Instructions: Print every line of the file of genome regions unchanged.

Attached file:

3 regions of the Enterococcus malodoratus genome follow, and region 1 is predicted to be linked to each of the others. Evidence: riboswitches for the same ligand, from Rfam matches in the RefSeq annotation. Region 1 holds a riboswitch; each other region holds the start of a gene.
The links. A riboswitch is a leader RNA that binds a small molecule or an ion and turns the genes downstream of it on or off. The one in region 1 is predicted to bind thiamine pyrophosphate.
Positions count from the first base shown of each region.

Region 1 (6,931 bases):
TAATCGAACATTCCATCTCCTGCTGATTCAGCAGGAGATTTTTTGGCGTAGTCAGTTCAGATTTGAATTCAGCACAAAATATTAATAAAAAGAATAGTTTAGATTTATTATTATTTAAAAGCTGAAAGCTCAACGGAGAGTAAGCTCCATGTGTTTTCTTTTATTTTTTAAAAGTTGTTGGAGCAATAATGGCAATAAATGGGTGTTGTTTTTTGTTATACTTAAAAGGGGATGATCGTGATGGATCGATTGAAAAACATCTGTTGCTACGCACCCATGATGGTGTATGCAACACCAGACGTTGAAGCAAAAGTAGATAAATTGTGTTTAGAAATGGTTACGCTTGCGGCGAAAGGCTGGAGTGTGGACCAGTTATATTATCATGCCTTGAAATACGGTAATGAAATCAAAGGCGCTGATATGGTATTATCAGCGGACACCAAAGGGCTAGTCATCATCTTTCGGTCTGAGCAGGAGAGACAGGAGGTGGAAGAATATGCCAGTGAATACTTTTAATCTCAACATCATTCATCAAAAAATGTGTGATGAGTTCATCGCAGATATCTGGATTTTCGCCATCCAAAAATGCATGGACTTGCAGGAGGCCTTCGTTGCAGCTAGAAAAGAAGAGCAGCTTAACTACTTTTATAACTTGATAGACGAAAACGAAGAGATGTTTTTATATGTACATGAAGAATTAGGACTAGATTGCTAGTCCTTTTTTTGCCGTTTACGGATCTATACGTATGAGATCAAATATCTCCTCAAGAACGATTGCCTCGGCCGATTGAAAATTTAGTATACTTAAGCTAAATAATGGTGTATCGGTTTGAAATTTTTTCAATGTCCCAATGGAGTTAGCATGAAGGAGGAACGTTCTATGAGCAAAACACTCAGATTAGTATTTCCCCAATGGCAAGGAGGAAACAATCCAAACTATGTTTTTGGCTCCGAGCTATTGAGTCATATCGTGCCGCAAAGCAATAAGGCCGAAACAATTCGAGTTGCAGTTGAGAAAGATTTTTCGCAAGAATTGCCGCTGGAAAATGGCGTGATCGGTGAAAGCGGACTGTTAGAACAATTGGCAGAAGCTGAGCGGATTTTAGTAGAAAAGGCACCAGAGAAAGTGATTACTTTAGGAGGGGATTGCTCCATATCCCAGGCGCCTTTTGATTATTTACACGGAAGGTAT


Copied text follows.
3 regions of the Enterococcus malodoratus genome follow, and region 1 is predicted to be linked to each of the others. Evidence: riboswitches for the same ligand, from Rfam matches in the RefSeq annotation. Region 1 holds a riboswitch; each other region holds the start of a gene.
The links. A riboswitch is a leader RNA that binds a small molecule or an ion and turns the genes downstream of it on or off. The one in region 1 is predicted to bind thiamine pyrophosphate.
Positions count from the first base shown of each region.

Region 1 (6,931 bases):
TAATCGAACATTCCATCTCCTGCTGATTCAGCAGGAGATTTTTTGGCGTAGTCAGTTCAGATTTGAATTCAGCACAAAATATTAATAAAAAGAATAGTTTAGATTTATTATTATTTAAAAGCTGAAAGCTCAACGGAGAGTAAGCTCCATGTGTTTTCTTTTATTTTTTAAAAGTTGTTGGAGCAATAATGGCAATAAATGGGTGTTGTTTTTTGTTATACTTAAAAGGGGATGATCGTGATGGATCGATTGAAAAACATCTGTTGCTACGCACCCATGATGGTGTATGCAACACCAGACGTTGAAGCAAAAGTAGATAAATTGTGTTTAGAAATGGTTACGCTTGCGGCGAAAGGCTGGAGTGTGGACCAGTTATATTATCATGCCTTGAAATACGGTAATGAAATCAAAGGCGCTGATATGGTATTATCAGCGGACACCAAAGGGCTAGTCATCATCTTTCGGTCTGAGCAGGAGAGACAGGAGGTGGAAGAATATGCCAGTGAATACTTTTAATCTCAACATCATTCATCAAAAAATGTGTGATGAGTTCATCGCAGATATCTGGATTTTCGCCATCCAAAAATGCATGGACTTGCAGGAGGCCTTCGTTGCAGCTAGAAAAGAAGAGCAGCTTAACTACTTTTATAACTTGATAGACGAAAACGAAGAGATGTTTTTATATGTACATGAAGAATTAGGACTAGATTGCTAGTCCTTTTTTTGCCGTTTACGGATCTATACGTATGAGATCAAATATCTCCTCAAGAACGATTGCCTCGGCCGATTGAAAATTTAGTATACTTAAGCTAAATAATGGTGTATCGGTTTGAAATTTTTTCAATGTCCCAATGGAGTTAGCATGAAGGAGGAACGTTCTATGAGCAAAACACTCAGATTAGTATTTCCCCAATGGCAAGGAGGAAACAATCCAAACTATGTTTTTGGCTCCGAGCTATTGAGTCATATCGTGCCGCAAAGCAATAAGGCCGAAACAATTCGAGTTGCAGTTGAGAAAGATTTTTCGCAAGAATTGCCGCTGGAAAATGGCGTGATCGGTGAAAGCGGACTGTTAGAACAATTGGCAGAAGCTGAGCGGATTTTAGTAGAAAAGGCACCAGAGAAAGTGATTACTTTAGGAGGGGATTGCTCCATATCCCAGGCGCCTTTTGATTATTTACACGGAAGGTAT